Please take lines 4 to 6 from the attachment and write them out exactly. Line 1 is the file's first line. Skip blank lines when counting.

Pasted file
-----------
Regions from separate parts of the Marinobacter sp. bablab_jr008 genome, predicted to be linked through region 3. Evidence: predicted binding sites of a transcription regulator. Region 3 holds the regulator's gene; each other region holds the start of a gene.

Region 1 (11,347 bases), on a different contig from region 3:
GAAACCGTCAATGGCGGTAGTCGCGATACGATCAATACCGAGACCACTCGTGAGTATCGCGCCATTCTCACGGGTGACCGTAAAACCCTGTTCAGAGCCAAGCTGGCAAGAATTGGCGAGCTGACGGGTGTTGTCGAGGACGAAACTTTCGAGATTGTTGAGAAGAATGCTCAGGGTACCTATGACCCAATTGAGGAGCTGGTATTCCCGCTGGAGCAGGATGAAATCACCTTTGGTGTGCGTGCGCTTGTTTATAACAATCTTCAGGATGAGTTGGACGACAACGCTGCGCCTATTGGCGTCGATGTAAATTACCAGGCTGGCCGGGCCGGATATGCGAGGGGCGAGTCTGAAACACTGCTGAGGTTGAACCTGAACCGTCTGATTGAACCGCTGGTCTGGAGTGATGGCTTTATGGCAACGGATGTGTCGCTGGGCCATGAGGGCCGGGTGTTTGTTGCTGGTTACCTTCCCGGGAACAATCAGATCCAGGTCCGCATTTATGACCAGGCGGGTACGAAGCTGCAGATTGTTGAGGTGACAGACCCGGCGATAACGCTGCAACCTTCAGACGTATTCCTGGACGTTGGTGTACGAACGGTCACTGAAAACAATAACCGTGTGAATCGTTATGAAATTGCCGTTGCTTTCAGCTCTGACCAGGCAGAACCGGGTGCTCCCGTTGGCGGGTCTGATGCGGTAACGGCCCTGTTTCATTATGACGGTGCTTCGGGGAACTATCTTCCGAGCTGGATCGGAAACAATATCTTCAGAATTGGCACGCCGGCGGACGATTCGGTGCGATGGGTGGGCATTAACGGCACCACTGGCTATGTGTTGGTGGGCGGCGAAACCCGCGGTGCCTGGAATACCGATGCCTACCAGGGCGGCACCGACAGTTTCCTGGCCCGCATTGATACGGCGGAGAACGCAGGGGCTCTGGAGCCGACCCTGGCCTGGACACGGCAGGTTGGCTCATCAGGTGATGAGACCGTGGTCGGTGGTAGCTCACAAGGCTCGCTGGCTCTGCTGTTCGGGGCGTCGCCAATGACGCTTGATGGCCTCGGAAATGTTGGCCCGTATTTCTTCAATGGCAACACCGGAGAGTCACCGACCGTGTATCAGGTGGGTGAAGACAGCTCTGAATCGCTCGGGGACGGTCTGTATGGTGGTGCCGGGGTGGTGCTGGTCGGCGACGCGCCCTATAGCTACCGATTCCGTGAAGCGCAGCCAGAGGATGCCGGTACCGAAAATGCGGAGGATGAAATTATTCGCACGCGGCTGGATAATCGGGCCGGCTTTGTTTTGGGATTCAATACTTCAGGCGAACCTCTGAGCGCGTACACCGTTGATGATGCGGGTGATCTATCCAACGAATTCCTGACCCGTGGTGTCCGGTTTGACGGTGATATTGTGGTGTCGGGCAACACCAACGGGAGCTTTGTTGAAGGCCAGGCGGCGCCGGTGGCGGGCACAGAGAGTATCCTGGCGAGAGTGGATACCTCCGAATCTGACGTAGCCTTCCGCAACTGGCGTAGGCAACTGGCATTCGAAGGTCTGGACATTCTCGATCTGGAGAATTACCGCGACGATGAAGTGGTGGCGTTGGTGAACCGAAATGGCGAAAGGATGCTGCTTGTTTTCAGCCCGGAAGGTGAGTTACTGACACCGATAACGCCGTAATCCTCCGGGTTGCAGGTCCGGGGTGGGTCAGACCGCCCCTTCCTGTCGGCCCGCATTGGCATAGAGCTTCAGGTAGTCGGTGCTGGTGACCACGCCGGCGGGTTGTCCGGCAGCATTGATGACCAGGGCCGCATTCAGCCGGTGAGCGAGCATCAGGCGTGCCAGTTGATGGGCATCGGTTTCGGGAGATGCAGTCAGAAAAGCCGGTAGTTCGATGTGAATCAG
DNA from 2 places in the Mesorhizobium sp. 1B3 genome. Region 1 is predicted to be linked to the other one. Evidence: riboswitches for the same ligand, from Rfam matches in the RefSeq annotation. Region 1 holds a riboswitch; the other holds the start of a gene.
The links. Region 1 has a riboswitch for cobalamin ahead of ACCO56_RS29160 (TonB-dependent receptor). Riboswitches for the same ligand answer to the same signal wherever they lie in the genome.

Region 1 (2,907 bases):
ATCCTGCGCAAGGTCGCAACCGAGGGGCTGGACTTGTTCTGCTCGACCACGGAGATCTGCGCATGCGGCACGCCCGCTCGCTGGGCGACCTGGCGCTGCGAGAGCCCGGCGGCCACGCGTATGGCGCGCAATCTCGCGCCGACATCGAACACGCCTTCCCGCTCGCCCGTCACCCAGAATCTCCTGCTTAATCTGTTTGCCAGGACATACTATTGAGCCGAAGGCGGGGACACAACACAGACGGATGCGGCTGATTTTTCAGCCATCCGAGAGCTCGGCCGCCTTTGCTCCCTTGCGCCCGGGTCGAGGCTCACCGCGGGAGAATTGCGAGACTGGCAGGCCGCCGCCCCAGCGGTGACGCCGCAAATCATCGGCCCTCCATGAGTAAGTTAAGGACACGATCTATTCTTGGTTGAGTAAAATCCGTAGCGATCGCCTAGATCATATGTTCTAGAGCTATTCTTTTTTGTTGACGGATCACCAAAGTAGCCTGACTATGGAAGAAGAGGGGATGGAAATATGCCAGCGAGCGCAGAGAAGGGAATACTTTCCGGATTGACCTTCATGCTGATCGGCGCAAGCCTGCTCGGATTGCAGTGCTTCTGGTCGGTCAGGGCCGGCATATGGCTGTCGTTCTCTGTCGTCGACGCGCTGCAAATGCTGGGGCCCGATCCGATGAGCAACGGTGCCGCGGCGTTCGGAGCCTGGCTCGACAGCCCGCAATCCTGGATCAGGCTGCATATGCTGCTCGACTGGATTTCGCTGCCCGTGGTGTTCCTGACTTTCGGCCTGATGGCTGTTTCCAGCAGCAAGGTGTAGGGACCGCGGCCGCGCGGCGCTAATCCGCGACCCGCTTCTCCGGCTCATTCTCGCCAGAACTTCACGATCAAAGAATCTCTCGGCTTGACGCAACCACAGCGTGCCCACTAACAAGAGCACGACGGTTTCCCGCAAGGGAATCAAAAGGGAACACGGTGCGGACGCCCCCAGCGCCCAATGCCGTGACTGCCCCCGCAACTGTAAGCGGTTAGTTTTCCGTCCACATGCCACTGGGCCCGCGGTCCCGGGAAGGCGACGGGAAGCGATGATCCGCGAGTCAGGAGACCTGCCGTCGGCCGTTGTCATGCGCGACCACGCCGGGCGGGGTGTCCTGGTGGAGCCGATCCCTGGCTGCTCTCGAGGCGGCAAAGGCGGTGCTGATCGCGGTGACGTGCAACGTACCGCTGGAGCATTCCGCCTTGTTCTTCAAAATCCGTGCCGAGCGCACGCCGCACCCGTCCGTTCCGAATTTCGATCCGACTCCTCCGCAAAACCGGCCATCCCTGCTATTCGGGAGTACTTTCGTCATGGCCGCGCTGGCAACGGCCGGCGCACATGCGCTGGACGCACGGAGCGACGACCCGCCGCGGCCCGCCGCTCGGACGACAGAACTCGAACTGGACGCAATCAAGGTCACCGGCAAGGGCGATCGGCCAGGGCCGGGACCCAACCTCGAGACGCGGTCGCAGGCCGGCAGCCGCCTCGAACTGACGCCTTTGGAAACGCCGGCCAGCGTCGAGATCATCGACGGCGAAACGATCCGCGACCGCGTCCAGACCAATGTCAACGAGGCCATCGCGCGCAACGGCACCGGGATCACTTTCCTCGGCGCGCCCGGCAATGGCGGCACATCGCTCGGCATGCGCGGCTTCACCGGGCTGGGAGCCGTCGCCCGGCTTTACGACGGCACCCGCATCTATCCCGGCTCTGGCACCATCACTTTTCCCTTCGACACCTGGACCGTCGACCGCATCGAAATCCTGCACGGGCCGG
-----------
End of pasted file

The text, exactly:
DNA from 2 places in the Mesorhizobium sp. 1B3 genome. Region 1 is predicted to be linked to the other one. Evidence: riboswitches for the same ligand, from Rfam matches in the RefSeq annotation. Region 1 holds a riboswitch; the other holds the start of a gene.
The links. Region 1 has a riboswitch for cobalamin ahead of ACCO56_RS29160 (TonB-dependent receptor). Riboswitches for the same ligand answer to the same signal wherever they lie in the genome.

Region 1 (2,907 bases):